It’s been a hard year for HTC. The Taiwan-based phone manufacturer had a great beginning in the Android world, but it’s been struggling to keep up appearances and convince the public to buy its handsets. Some analysts believe that the HTC brand is in trouble and that the company’s struggles stem partly from the public not really recognizing it as the maker of the Android handset to buy. Not anymore, at least.
Now that Samsung is in the top spot, HTC has a lot of ground to make up. The company’s CEO, Peter Chou, famously said that he will step down if the One doesn’t succeed, but the phone hasn’t exactly had the best start: it has suffered manufacturing snafus caused by a component shortage, which came about partly because HTC is no longer considered a “tier-one customer” in manufacturing land. But in spite of branding and supply chain problems, the HTC One is still a very solid Android handset.
Body, build, and display
Specs at a glance: HTC One
Screen 1920×1080 4.7-inch (468 ppi) Super LCD 3 with RGB Matrix
OS Android 4.1.2 with Sense 5
CPU Quad-core 1.7GHz Qualcomm Snapdragon 600
GPU Qualcomm Adreno 320
Storage 16 or 32 GB NAND flash
Networking 802.11a/b/g/n/ac, Bluetooth 4.0, NFC, DLNA, Wi-Fi Direct, wireless HDMI
Ports Micro-USB, headphones
Camera 4MP rear camera with “UltraPixel” image sensor, 2.1MP front camera
Size 5.41″ × 2.69″ × 0.37″ (137.4 × 68.2 × 9.3 mm)
Weight 5.0 oz. (143 g)
Battery 2300 mAh
Starting price $99 at Sprint, $199.99 at AT&T, $99.99 at T-Mobile
Sensor Accelerometer, gyroscope, digital compass, proximity sensor, ambient light sensor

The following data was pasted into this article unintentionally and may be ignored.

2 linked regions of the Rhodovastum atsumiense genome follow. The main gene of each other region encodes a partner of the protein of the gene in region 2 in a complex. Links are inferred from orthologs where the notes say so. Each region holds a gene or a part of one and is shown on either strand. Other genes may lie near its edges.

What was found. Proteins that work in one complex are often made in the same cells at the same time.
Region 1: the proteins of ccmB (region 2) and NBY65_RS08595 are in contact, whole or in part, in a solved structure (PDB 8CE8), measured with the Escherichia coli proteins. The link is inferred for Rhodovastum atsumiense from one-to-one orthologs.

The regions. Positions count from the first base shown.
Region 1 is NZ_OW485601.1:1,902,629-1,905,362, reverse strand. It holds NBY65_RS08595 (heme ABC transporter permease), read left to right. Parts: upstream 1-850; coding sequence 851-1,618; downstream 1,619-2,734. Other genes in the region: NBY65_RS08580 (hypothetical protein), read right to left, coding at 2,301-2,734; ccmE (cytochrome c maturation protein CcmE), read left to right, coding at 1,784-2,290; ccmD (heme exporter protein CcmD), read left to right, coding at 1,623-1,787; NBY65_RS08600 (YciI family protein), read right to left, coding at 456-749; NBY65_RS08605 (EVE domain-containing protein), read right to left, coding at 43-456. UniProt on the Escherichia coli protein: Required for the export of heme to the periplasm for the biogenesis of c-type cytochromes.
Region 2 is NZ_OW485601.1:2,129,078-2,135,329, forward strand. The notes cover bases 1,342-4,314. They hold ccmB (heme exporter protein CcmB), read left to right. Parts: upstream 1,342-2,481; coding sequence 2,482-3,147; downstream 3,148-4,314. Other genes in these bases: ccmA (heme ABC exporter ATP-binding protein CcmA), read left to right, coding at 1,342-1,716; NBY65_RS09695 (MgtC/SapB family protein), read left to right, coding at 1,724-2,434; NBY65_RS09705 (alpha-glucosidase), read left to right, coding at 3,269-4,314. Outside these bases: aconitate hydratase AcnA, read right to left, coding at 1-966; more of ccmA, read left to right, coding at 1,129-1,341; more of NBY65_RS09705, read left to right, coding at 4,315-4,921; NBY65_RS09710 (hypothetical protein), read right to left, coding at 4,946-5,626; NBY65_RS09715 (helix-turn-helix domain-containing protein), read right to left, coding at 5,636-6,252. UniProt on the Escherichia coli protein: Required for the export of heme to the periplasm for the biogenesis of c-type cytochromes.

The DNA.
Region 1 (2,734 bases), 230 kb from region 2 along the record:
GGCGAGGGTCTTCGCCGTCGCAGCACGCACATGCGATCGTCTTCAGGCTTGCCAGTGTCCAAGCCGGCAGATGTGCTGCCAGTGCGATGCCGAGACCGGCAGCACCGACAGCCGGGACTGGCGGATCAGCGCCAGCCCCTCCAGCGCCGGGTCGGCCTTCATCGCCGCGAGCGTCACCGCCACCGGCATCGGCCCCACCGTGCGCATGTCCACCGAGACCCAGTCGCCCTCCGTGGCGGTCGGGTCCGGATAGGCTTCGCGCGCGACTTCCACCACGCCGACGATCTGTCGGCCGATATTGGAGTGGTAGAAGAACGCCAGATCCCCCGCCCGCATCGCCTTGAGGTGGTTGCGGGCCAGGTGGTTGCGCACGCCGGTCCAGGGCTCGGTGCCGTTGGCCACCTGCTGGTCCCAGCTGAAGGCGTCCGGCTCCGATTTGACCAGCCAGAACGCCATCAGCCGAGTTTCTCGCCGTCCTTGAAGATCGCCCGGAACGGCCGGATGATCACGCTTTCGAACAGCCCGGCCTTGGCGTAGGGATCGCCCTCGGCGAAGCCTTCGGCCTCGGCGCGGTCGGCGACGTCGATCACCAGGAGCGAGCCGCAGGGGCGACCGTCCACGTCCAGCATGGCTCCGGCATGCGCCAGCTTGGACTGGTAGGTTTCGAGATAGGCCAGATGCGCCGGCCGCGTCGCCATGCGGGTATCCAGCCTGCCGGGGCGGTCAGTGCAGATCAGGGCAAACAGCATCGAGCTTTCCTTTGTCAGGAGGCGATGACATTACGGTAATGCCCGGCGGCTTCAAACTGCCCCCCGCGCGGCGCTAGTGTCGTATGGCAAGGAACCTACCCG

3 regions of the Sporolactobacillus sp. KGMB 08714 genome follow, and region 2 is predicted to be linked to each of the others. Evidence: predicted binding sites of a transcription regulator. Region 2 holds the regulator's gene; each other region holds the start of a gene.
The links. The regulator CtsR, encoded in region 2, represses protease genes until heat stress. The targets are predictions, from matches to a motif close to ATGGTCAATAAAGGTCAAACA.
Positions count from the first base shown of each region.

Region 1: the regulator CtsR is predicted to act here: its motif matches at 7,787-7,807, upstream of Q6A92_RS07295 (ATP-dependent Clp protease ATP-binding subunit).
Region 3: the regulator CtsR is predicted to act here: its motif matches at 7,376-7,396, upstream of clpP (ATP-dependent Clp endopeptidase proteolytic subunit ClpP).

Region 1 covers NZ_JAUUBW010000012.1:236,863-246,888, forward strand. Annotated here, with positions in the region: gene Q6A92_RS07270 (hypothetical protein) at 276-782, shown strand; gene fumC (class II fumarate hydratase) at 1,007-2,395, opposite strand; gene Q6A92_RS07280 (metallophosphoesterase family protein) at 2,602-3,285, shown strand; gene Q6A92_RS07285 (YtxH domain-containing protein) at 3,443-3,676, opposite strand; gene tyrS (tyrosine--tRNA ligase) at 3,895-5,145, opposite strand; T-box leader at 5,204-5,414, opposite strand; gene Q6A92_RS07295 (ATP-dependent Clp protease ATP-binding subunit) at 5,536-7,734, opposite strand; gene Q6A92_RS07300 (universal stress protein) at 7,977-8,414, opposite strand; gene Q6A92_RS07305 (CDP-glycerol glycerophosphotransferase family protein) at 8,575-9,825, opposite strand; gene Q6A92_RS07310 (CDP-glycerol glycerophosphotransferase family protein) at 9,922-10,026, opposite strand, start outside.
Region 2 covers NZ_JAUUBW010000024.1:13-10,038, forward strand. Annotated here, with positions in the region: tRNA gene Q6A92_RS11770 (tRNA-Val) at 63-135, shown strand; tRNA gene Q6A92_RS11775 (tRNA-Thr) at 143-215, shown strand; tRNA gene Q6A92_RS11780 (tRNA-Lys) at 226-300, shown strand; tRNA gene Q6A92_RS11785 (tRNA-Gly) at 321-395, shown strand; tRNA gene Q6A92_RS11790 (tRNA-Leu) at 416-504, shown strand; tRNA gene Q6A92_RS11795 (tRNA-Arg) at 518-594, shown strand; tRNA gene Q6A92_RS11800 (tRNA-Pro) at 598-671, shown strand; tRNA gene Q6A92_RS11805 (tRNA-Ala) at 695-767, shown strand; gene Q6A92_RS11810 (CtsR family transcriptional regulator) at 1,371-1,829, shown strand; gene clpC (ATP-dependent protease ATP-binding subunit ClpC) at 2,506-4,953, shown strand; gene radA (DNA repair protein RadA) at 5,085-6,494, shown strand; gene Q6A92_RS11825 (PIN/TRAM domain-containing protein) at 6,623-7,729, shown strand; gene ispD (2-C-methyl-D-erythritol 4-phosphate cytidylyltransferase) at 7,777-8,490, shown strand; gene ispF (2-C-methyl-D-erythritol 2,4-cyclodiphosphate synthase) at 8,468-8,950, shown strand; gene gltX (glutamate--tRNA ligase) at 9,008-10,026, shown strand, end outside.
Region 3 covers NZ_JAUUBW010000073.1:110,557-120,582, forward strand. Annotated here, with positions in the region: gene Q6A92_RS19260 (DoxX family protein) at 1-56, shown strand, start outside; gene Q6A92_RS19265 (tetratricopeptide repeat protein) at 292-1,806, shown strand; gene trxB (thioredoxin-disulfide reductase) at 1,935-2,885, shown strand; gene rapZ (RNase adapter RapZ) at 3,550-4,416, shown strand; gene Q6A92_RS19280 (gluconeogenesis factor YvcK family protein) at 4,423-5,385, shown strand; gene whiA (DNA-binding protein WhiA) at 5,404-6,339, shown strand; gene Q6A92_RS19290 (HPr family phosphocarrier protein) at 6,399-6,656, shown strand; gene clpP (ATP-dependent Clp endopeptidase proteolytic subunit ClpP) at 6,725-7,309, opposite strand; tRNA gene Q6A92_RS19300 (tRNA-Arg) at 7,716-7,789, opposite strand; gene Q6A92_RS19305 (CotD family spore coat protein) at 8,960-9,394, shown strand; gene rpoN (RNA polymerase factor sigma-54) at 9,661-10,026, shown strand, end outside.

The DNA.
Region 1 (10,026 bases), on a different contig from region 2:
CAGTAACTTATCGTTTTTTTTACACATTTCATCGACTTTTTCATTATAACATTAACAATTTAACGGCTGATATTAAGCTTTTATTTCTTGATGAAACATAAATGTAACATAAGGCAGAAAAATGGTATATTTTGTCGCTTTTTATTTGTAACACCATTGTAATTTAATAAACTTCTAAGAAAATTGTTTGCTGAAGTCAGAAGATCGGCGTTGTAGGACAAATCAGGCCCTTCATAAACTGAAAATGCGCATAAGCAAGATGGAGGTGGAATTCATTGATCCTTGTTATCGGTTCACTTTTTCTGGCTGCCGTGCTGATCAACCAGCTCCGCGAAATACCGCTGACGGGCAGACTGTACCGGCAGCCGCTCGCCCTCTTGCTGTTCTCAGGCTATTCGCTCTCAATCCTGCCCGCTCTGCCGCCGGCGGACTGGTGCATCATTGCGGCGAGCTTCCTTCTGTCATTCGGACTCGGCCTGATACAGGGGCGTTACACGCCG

Other perks Infrared
At 5.41 × 2.69 × 0.37 inches, the HTC One is only a bit bigger than the Samsung Galaxy S 4. Its smooth aluminum backside somewhat resembles the finish on Apple’s MacBook Pro, and it features white accents around the edges, with a few stripes continuing on the back and ending abruptly at the camera lens. It’s an interesting design, one that HTC says is made through “zero-gap” construction, a term that refers to the phone being carved out of a piece of aluminum (you’ll find an image of the chassis design in our gallery below).
The One feels sturdy and well-built—more so than any of the plastic body phones I’ve used before. It’s also a testament to HTC’s marketing strategy: rather than dial it back to cut on costs, HTC has gone full-force by showing that its design capabilities mirror that of top-tier handset makers like Apple. What we have here is a fashionable and sturdy device; its aluminum chassis and matte white trim makes it look unlike any other Android handset on the market right now.
Inside, the HTC One features a 1.7GHz Qualcomm Snapdragon 600 processor, 2GB of RAM, and 32 or 64 gigabytes of storage. Unfortunately, there is no microSD expansion slot, nor is there a removable backing. The micro-SIM slot sits on the left-hand side of the phone, with the volume rocker and power button on the right and top sides of the device, respectively. There is also a micro-USB slot on the bottom, though it’s placed on the right side rather than in the middle as it is on most other handsets. One benefit to this minor design decision is that you can actually use the phone to type horizontally while it’s charging without bumping the cord.
Full Story: HTC One review: It’s now or never again | Ars Technica.